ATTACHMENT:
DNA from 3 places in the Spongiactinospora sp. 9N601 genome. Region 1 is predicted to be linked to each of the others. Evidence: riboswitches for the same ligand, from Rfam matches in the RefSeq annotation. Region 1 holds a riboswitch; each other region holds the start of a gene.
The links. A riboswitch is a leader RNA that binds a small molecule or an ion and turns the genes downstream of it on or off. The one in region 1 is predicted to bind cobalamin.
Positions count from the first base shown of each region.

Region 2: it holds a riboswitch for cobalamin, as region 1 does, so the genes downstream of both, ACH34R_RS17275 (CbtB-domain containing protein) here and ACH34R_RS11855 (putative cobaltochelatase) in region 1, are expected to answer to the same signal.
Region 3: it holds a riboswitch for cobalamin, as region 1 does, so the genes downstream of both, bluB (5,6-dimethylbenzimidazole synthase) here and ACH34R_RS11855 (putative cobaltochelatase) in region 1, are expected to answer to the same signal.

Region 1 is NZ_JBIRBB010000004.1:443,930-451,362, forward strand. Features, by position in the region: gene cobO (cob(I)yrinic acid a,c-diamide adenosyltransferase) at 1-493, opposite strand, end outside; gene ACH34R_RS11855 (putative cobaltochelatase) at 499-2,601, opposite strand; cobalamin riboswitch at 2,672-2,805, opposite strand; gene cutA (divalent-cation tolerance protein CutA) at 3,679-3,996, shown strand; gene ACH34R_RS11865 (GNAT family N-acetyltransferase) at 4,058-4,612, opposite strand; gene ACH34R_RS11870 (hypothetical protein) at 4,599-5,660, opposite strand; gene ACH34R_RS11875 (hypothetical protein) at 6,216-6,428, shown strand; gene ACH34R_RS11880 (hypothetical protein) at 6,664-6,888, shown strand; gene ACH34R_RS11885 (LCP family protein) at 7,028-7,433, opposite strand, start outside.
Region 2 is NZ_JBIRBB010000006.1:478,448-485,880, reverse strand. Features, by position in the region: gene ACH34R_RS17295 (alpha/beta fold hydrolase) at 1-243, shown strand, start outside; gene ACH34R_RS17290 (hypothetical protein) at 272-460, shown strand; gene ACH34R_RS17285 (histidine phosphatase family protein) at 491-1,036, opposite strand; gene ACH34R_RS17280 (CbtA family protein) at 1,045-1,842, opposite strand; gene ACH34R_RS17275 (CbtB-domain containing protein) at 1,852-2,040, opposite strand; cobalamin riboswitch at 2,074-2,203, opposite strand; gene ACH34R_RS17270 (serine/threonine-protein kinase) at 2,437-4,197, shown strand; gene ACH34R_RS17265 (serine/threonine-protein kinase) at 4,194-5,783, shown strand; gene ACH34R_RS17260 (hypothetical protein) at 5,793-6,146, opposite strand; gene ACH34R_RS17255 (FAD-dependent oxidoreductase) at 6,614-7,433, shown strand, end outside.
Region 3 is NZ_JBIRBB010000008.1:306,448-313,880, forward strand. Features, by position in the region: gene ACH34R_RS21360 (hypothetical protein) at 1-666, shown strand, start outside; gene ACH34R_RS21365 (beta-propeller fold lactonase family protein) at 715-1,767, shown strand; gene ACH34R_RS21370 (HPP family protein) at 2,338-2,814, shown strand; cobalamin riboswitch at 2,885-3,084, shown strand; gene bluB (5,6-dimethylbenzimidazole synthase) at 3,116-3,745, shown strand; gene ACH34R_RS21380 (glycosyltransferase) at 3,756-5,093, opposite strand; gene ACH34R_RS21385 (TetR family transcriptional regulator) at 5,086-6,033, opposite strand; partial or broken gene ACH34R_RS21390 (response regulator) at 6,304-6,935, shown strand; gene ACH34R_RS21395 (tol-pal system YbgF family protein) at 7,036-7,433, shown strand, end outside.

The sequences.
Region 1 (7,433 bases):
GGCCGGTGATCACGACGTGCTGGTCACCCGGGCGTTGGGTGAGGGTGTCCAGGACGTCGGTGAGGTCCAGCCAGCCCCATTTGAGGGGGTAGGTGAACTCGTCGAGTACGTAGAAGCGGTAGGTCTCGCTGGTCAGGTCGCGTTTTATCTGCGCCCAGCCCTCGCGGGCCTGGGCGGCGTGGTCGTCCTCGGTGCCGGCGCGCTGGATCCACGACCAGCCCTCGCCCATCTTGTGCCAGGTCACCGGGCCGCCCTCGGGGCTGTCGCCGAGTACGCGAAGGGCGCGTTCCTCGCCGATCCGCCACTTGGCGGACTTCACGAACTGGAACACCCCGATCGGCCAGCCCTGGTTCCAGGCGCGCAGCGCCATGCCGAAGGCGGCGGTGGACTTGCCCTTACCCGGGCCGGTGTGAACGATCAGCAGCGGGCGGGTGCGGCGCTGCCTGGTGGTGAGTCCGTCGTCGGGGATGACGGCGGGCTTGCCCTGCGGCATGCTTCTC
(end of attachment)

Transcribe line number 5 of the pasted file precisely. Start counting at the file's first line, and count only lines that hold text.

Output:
Region 3: it holds a riboswitch for cobalamin, as region 1 does, so the genes downstream of both, bluB (5,6-dimethylbenzimidazole synthase) here and ACH34R_RS11855 (putative cobaltochelatase) in region 1, are expected to answer to the same signal.